DAO 21:177-186 (1995)  -  doi:10.3354/dao021177

Sequential pathology of experimental pasteurellosis in gilthead seabream Sparus aurata. A light- and electron-microscopic study

Noya M, Magariños B, Toranzo AE, Lamas J

The haematological and histopathological changes caused by Pasteurella piscicida or by its extracellular products (ECPs) are described for gilthead seabream Sparus aurata following experimental infection. Results indicate that the ECPs were haemolytic in vivo, causing a significant decrease in the number of circulating red blood cells. However, this decrease was not significant in fish injected with bacteria. The inflammatory response induced by bacteria and ECPs was similar, including lymphopenia, granulocytosis, an increase in the number of peritoneal exudate cells, and mobilization and degranulation of the eosinophilic granular cells. The study of peritoneal exudate cells showed that at 1 and 6 h post-injection numerous peritoneal granulocytes had engulfed 1 or 2 bacteria per cell. Granule discharge occurred, and altered bacteria were frequently observed in the phagocytic vacuoles of these granulocytes. Macrophages containing phagocytosed bacteria were also noted. After 1 d, P. piscicida occurred in large numbers within the peritoneal macrophages. These bacteria were apparently intact. The histopathological study showed that the bacterium was mainly phagocytosed by macrophages and that the latter accumulated in several organs. Macrophages with engulfed bacteria appeared in the kidney and spleen at 6 h post-injection. After 2 d, high numbers of macrophages, singly or in aggregates, containing abundant phagocytosed bacteria, were observed in these organs. In later stages of the infection, the occurrence of degenerate macrophages full of intact-appearing bacteria and of bacterial colonies of different sizes suggested that macrophages played an important role in disseminating the pathogen throughout the fish. The lesions observed in the muscle adjacent to the site of injection and in the spleen ellipsoids of fish injected with ECPs were rare, possibly due to the low proteolytic activity of ECPs. In contrast, fish injected with ECPs developed severe lesions in the liver and gills, suggesting the presence of toxin(s) which may be important in the pathogenesis of pasteurellosis.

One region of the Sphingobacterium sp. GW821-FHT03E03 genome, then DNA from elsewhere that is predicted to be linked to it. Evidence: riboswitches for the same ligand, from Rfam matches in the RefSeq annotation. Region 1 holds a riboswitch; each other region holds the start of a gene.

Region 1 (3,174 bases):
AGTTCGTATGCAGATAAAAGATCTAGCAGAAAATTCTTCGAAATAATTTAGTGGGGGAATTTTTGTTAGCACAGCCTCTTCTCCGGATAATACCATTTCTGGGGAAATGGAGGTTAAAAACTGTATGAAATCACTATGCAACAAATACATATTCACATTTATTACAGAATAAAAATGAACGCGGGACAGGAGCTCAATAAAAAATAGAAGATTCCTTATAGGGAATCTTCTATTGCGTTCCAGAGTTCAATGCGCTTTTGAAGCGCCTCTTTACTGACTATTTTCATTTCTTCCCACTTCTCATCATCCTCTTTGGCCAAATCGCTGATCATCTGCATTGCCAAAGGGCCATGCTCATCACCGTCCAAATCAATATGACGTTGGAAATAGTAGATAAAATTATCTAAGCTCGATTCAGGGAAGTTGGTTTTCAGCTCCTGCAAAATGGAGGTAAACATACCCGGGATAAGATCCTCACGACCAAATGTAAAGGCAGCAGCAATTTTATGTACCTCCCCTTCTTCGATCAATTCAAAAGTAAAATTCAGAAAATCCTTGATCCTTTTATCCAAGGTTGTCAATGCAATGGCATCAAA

Gilthead seabream . Pasteurella piscicida . Live cells . Extracellular products . Haematology . Histopathology


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